Educating educators about mold
By Phyllis Moore
Published in News on February 26, 2004 1:59 PM
Mold and asbestos. Two words that can send people into high gear.
But there is a lot of misinformation out there, says the safety coordinator for Wayne County public schools. Allen Smith has been going to classes about the mold problem for the last three years.
"We know this is an issue," he said. "We're trying to stay on top of it."
Smith had worked in air quality control for years before he joined the school system in 1999. When the safety director retired, the position was changed to safety coordinator. Smith assumed the role last October.
It is not a desk job. Smith says he spends a lot of time in the field, where he handles environmental issues, underground storage tanks, asbestos and mold. Mold is an especially hot topic in the schools and came to the forefront earlier this week during a community meeting with school board members in northern Wayne County.
Many are not educated on the subject, Smith said, which sometimes means fingers get pointed in the wrong direction.
"Mold is a natural substance," he said. "It's in the air."
He said it takes three things to grow mold: temperature, moisture and relative humidity.
"When you have a controlled environment like a school, a house or a building and you're turning outside air in, you're conditioning the space," he said. "What we're being told today is our newer buildings are not breathing as well as the older ones built years ago."
Despite efforts to make buildings airtight, he said, people are going in and out of them or students leave a window open, bringing the possibility of mold.
"You have to have the right conditions," he said. "We live in an environment where temperature and humidity are going to be there."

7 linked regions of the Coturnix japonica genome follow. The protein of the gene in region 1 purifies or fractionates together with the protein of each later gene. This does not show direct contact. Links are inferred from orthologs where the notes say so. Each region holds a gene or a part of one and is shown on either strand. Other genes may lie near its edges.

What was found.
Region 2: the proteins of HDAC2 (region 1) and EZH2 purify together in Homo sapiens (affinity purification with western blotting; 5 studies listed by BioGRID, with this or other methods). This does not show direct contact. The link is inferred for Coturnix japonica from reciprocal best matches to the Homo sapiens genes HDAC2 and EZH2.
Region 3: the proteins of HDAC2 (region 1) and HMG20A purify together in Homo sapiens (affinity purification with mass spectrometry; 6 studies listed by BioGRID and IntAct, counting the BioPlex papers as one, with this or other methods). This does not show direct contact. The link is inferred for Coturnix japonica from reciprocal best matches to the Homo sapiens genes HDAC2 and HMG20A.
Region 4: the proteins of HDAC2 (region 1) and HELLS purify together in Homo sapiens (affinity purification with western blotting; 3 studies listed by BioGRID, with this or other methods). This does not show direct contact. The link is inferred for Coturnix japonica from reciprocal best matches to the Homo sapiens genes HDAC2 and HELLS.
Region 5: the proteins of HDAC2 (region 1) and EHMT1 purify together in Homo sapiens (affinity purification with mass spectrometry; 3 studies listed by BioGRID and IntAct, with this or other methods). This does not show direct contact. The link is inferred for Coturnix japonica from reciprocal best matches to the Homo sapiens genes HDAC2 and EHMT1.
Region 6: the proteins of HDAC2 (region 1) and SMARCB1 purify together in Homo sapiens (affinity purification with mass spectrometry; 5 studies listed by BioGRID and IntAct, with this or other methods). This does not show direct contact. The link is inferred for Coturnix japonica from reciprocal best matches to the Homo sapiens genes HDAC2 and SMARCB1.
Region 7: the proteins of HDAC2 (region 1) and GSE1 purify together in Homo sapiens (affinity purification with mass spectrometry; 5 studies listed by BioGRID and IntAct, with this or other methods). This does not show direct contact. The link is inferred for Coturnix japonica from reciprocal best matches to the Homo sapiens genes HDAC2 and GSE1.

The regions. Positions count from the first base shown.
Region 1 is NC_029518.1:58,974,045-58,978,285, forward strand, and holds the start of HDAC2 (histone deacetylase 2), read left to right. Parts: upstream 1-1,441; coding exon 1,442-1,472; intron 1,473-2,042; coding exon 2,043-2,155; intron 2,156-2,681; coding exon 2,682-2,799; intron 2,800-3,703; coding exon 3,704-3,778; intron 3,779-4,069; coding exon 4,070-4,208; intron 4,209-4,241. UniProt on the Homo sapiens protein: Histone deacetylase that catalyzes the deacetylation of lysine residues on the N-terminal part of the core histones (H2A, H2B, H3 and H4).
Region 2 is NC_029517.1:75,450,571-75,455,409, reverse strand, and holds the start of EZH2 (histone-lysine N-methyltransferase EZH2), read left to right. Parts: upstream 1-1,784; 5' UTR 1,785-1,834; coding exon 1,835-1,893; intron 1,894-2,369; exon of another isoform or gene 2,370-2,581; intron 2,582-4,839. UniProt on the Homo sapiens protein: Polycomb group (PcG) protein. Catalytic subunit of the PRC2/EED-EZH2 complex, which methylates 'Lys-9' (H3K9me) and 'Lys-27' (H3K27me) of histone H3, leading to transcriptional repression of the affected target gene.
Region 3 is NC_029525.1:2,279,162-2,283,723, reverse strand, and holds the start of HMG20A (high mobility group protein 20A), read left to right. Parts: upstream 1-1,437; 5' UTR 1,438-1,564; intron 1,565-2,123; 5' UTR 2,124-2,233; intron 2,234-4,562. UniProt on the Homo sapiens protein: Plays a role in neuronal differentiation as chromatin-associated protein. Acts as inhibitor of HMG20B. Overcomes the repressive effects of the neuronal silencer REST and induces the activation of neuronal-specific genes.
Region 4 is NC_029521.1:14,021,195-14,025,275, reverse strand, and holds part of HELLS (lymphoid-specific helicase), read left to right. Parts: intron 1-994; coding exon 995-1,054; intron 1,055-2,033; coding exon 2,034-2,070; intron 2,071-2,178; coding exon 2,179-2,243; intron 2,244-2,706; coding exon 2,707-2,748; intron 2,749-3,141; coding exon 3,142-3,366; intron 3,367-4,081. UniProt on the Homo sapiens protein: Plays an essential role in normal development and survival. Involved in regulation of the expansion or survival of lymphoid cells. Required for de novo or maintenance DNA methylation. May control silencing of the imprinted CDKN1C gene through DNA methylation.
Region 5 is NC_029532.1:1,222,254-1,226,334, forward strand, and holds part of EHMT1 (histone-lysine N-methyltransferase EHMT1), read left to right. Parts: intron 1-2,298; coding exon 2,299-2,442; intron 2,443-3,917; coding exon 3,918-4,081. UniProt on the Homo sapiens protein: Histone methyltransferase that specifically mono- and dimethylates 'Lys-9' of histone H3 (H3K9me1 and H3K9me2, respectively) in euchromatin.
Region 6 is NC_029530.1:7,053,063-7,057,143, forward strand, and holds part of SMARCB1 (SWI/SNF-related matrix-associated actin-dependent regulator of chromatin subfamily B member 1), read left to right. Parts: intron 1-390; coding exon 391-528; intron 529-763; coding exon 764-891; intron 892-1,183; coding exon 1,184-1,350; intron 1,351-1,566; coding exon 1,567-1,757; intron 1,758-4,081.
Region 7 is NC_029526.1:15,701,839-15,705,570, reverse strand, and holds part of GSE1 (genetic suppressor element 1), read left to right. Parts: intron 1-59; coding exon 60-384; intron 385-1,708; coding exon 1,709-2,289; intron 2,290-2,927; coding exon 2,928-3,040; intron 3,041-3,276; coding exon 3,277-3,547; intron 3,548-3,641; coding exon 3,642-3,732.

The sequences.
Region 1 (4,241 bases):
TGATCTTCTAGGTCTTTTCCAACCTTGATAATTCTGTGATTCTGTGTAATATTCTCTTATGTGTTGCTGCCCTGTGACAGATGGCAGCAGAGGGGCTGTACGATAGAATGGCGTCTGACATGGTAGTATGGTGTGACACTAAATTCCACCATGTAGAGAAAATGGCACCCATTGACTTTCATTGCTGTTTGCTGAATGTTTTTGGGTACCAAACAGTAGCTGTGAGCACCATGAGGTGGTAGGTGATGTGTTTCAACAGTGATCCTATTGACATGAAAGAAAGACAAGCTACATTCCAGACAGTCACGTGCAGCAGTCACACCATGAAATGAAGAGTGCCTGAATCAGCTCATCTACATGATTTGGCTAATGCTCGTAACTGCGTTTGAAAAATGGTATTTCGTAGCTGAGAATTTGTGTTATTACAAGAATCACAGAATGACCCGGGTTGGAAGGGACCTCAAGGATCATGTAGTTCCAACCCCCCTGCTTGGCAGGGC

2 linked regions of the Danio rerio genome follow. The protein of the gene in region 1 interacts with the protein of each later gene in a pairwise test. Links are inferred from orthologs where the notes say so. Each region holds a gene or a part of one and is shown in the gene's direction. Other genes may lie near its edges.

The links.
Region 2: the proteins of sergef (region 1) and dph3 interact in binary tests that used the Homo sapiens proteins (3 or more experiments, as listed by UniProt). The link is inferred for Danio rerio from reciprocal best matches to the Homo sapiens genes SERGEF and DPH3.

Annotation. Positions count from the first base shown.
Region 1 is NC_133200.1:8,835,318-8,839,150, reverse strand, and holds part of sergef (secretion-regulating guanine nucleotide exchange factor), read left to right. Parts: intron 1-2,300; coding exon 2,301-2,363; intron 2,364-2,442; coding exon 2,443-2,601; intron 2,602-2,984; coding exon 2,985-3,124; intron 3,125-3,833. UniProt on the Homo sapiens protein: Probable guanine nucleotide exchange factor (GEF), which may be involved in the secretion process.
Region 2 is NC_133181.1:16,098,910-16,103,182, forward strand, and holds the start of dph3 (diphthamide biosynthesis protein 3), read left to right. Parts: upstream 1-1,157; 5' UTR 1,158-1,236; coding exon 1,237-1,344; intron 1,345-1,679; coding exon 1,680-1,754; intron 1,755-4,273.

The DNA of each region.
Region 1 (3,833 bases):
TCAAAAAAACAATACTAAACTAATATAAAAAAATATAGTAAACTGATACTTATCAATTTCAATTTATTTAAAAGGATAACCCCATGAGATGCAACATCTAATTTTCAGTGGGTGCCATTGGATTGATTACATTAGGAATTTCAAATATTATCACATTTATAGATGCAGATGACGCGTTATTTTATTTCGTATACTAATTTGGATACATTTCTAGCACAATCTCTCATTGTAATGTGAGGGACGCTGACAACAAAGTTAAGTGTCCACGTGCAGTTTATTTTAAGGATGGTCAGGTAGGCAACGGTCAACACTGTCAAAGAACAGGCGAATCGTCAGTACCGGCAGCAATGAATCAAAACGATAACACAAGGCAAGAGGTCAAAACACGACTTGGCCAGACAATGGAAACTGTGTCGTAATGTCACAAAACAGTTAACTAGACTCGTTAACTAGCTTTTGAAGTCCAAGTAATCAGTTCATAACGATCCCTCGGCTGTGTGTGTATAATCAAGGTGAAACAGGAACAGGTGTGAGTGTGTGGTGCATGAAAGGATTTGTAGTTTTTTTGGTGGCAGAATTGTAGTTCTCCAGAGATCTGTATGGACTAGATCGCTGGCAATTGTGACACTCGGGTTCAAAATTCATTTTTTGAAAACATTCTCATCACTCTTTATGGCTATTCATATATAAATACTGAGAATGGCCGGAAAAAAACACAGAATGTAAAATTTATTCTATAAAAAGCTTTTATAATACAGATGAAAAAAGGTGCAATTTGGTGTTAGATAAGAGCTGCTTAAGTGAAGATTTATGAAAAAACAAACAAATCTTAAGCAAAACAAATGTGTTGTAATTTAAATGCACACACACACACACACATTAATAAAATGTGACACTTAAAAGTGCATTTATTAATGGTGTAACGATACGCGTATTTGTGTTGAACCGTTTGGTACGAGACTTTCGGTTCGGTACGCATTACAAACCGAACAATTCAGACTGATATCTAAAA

He said there are thousands of types of mold, the most toxic being black mold. There can be preventive efforts but it is hard to control the environment because mold is a natural occurrence.
"You can't stop it," he said. "It's been around forever. In our area of the United States, we're just going to have it."
Because the world is 80 percent water, he said, there will always be humidity. People need look no farther than their own homes to find mold.
"Under a house, you have unconditioned space," he said. "That's the first place that you'll have mold. ... It just may not be seen."
The school system has several guidelines to follow to help prevent mold and uses an indoor air-quality kit provided by the EPA. Smith said that a video has also been distributed to principals to educate teachers and staff on how to handle the situation.
The down side is that there is not a standard of permissible limits for mold.
"The government doesn't really have a ruling now of what the limits are," he said. "They're doing research.
"We know what it is in asbestos but there's no level standard or threshold for mold."
He said he has been told that the EPA is expected to set a permissible exposure limit by 2005 or 2006. In the meantime, the school system continues to do its part, school officials say.
"We're doing what we can to keep the rooms clean, keep the trash out -- that's a big item right there," he said. "We're trying to keep things off the floor, keep it as sanitary as possible."
The same is true for asbestos. Even though a 1988 law stopped the manufacturing of asbestos in this country, it can still be imported. Smith said it can be found in such things as brake linings and brake pads, and that last year in a home supply store he saw a box that contained asbestos floor tile.
He said a lot of people are exposed to asbestos on a daily basis without realizing it.
"Research shows you can go to any intersection in the U.S., take a soil sample and find some asbestos," he said.
In 1988, the Asbestos Hazardous Emergency Response Act, mandated by the Federal government and EPA, required that all school systems be tested for asbestos.
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